The discoveries of three suspected North Korean drones in less than a month on South Korean soil has prompted Seoul to take action.
The government said Wednesday that it would be adopting Israel's tactical air surveillance radar system.
A government source said an emergency budget of around 19 million U.S. dollars will be drawn up to purchase 10 low-altitude RPS-42 radars and other surveillance equipment this year.
They will be deployed at key government facilities, including the presidential office and on the west coast next year.
The South's current radars aren't capable of detecting the North's small-sized drones, but the newly adopted Israeli system is.
It can detect all types of aerial objects as small as half a meter in size within a 30-kilometer radius, and has an altitude range of 10 kilometers.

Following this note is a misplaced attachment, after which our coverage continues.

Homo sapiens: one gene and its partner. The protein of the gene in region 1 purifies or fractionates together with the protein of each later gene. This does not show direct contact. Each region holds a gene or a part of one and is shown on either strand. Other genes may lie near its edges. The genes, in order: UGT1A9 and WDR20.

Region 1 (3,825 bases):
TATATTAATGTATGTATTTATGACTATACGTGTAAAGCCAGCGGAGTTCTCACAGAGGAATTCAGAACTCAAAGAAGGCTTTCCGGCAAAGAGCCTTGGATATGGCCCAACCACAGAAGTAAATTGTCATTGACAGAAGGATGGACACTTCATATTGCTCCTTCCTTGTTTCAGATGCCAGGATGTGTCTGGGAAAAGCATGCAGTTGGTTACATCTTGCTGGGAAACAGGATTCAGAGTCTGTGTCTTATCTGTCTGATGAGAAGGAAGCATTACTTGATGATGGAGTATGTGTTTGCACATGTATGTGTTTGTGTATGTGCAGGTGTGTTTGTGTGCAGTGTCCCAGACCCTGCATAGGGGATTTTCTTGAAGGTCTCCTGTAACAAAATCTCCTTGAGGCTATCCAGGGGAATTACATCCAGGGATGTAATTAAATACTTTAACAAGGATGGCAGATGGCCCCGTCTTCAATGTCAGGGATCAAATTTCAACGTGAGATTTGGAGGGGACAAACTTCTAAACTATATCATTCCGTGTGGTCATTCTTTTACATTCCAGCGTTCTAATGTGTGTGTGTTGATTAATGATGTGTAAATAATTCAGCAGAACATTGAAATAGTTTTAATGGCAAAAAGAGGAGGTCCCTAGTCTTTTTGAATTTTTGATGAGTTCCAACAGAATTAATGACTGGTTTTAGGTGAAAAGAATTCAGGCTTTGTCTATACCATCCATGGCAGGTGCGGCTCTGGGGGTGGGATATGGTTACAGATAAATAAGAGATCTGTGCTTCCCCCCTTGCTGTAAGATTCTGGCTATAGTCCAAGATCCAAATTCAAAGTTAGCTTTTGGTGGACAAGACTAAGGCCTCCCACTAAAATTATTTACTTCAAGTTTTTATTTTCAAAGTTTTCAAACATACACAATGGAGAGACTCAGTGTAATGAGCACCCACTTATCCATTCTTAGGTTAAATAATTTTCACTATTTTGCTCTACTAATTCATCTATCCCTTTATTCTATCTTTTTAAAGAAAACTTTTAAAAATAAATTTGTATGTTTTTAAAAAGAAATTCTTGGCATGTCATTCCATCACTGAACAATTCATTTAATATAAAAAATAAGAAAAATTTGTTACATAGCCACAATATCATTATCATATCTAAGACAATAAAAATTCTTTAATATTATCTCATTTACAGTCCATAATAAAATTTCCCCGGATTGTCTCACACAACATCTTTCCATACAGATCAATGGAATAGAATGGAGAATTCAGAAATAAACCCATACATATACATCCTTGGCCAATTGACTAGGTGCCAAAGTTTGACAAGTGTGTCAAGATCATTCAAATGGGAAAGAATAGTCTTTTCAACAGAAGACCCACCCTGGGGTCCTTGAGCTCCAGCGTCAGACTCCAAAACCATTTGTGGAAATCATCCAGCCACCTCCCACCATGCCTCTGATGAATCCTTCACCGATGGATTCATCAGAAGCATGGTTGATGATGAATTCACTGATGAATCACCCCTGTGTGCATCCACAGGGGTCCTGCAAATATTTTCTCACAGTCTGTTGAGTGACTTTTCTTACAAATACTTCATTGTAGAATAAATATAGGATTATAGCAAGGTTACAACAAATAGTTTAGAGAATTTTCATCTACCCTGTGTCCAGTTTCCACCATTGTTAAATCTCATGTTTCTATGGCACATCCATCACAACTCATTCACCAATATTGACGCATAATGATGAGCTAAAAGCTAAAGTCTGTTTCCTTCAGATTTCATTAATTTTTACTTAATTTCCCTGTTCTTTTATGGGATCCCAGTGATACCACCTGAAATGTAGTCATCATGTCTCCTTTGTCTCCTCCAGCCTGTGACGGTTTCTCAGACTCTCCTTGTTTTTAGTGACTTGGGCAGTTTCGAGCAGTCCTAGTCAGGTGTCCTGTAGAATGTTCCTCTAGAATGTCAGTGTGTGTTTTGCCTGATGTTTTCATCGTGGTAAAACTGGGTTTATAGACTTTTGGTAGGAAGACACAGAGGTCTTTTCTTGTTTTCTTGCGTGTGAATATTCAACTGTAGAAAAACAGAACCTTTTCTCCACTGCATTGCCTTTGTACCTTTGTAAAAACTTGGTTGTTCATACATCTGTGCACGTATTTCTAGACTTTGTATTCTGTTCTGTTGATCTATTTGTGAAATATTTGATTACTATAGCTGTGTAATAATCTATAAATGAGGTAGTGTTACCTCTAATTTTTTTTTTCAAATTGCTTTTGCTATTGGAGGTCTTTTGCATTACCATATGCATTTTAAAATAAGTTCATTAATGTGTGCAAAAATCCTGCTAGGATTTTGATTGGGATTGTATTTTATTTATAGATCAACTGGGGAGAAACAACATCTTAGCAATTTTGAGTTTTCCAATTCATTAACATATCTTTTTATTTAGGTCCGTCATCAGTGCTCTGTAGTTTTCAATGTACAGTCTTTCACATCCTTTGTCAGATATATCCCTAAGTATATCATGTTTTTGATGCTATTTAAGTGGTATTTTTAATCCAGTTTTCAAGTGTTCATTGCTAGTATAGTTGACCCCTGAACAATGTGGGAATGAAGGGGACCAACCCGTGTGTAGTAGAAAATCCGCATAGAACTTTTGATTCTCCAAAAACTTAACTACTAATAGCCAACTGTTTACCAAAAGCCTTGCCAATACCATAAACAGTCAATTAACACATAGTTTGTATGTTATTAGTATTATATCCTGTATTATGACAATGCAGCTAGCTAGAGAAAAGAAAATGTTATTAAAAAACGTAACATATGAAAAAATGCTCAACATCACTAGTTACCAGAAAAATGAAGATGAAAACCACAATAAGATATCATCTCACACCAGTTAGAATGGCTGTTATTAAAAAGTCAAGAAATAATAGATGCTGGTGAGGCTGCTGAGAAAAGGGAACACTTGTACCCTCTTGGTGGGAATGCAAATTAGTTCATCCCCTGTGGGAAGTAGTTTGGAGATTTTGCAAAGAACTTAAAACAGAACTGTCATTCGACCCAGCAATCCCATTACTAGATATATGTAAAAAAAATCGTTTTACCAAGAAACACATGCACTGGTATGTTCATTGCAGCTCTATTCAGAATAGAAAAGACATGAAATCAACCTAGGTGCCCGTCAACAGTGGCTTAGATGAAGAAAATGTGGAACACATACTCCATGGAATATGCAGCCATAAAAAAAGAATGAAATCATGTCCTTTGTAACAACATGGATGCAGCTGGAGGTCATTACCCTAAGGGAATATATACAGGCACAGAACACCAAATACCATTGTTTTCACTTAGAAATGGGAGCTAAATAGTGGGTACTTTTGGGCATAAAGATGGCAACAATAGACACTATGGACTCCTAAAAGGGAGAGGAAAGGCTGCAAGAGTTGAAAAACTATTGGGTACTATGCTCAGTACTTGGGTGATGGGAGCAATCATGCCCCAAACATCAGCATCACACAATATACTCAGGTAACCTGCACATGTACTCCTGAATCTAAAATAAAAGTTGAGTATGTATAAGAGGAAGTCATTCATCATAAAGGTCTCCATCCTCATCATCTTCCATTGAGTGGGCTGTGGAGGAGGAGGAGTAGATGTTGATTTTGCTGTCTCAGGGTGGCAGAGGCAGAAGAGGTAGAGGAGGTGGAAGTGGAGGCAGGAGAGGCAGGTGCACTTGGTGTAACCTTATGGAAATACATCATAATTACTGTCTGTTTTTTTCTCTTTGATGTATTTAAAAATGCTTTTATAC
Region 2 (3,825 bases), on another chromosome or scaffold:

The Korean military has been under fire for allowing the unmanned aerial vehicles to infiltrate its airspace, which represents a national security threat.
In another effort to boost the nation's military readiness, Korea has asked the U.S. Defense Security Cooperation Agency to purchase more than a hundred advanced missiles.
The agency said Tuesday that it had notified Congress of a possible sale of missiles, equipment and parts to Seoul.
Korea plans to buy 76 Sidewinder Block II missiles and 32 Captive Air Training missiles at a cost of nearly 100 million U.S. dollars to help counter threats from North Korea.
Hwang Ji-hye, Arirang News.
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